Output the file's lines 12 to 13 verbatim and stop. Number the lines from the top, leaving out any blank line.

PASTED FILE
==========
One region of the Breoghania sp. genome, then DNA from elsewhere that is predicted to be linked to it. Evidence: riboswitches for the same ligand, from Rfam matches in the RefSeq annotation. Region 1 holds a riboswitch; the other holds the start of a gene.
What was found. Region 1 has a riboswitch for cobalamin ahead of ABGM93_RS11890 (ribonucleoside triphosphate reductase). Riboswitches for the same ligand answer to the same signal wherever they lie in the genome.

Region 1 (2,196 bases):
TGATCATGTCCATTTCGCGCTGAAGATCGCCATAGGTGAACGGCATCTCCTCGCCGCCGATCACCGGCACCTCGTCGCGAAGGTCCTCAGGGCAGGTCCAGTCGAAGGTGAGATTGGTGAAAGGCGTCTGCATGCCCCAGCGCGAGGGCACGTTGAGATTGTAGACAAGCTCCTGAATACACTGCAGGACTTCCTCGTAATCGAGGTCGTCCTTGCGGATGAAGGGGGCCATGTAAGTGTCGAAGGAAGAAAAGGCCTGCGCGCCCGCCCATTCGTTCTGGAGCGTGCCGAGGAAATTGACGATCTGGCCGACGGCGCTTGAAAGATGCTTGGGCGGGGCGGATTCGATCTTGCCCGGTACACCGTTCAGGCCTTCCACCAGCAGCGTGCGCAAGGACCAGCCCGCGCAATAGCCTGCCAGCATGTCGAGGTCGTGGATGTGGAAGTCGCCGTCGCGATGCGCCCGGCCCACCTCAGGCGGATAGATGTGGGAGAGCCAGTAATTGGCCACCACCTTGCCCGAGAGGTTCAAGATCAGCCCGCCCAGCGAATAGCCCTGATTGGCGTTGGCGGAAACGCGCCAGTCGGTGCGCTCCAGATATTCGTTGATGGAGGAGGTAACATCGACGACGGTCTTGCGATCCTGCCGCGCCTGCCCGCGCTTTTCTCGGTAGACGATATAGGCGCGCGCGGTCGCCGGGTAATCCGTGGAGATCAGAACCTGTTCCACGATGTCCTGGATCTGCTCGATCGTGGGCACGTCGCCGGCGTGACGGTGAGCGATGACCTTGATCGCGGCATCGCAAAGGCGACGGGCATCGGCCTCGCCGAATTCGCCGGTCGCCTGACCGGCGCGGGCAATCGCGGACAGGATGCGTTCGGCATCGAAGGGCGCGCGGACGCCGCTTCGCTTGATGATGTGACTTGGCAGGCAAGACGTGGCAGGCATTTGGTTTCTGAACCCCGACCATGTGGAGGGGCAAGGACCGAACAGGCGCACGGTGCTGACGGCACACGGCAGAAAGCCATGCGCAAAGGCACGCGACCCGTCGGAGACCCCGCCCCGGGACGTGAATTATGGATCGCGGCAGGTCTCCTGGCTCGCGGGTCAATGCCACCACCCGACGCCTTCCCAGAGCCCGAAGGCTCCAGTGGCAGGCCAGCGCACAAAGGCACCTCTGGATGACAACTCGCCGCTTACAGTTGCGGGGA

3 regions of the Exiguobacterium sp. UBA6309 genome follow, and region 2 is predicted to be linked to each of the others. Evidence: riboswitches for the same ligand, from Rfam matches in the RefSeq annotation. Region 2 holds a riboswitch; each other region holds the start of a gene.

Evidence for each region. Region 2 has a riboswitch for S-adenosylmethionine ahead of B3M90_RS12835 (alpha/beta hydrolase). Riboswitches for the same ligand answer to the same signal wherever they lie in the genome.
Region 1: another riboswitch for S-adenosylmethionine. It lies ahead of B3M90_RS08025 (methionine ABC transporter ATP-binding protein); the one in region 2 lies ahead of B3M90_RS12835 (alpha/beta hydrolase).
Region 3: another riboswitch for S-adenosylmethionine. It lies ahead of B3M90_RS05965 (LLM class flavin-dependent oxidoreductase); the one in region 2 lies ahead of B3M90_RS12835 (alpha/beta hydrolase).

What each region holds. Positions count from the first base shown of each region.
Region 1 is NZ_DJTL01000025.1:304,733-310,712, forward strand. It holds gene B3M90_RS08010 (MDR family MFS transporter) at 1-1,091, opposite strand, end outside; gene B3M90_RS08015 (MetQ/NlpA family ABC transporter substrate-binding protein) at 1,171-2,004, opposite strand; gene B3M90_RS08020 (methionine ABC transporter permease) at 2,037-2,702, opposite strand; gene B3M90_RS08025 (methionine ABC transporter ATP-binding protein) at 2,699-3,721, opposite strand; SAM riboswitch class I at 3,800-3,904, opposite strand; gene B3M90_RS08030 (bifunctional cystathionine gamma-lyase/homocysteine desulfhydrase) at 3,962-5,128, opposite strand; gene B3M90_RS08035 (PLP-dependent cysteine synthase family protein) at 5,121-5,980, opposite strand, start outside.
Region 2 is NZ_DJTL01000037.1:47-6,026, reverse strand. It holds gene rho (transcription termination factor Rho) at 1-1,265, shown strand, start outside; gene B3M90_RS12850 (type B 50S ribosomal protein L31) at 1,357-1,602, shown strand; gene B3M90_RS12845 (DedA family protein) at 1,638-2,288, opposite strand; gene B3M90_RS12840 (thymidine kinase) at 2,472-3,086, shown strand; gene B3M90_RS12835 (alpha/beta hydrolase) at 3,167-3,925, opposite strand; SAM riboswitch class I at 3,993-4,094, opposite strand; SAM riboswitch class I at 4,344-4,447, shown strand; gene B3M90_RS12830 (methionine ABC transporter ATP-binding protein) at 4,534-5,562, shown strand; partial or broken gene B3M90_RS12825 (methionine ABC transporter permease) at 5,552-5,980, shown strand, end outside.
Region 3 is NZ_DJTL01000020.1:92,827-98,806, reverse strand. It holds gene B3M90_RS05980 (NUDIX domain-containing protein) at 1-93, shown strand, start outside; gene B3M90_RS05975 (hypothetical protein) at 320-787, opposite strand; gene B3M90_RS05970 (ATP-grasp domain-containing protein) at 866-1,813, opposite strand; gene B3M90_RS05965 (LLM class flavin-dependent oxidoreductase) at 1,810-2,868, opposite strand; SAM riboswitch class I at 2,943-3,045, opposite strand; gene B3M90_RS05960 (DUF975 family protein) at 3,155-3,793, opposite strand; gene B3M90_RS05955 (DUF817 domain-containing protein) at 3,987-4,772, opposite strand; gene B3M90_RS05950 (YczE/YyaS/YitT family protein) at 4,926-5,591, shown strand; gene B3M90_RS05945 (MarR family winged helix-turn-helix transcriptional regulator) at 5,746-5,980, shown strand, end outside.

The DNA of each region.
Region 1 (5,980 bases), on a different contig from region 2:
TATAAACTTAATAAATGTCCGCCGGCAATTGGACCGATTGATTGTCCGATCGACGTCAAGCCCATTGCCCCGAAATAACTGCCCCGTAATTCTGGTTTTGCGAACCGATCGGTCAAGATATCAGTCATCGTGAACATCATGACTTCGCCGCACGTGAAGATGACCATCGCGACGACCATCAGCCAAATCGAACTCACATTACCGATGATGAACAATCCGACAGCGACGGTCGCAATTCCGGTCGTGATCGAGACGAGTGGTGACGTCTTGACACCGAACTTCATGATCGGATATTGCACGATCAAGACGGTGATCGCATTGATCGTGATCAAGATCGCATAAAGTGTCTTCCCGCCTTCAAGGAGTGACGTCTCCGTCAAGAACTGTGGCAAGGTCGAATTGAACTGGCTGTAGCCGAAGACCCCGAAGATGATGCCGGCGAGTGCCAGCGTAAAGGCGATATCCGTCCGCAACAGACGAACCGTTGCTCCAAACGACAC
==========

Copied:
Region 3 is NZ_DJTL01000020.1:92,827-98,806, reverse strand. It holds gene B3M90_RS05980 (NUDIX domain-containing protein) at 1-93, shown strand, start outside; gene B3M90_RS05975 (hypothetical protein) at 320-787, opposite strand; gene B3M90_RS05970 (ATP-grasp domain-containing protein) at 866-1,813, opposite strand; gene B3M90_RS05965 (LLM class flavin-dependent oxidoreductase) at 1,810-2,868, opposite strand; SAM riboswitch class I at 2,943-3,045, opposite strand; gene B3M90_RS05960 (DUF975 family protein) at 3,155-3,793, opposite strand; gene B3M90_RS05955 (DUF817 domain-containing protein) at 3,987-4,772, opposite strand; gene B3M90_RS05950 (YczE/YyaS/YitT family protein) at 4,926-5,591, shown strand; gene B3M90_RS05945 (MarR family winged helix-turn-helix transcriptional regulator) at 5,746-5,980, shown strand, end outside.

The DNA of each region.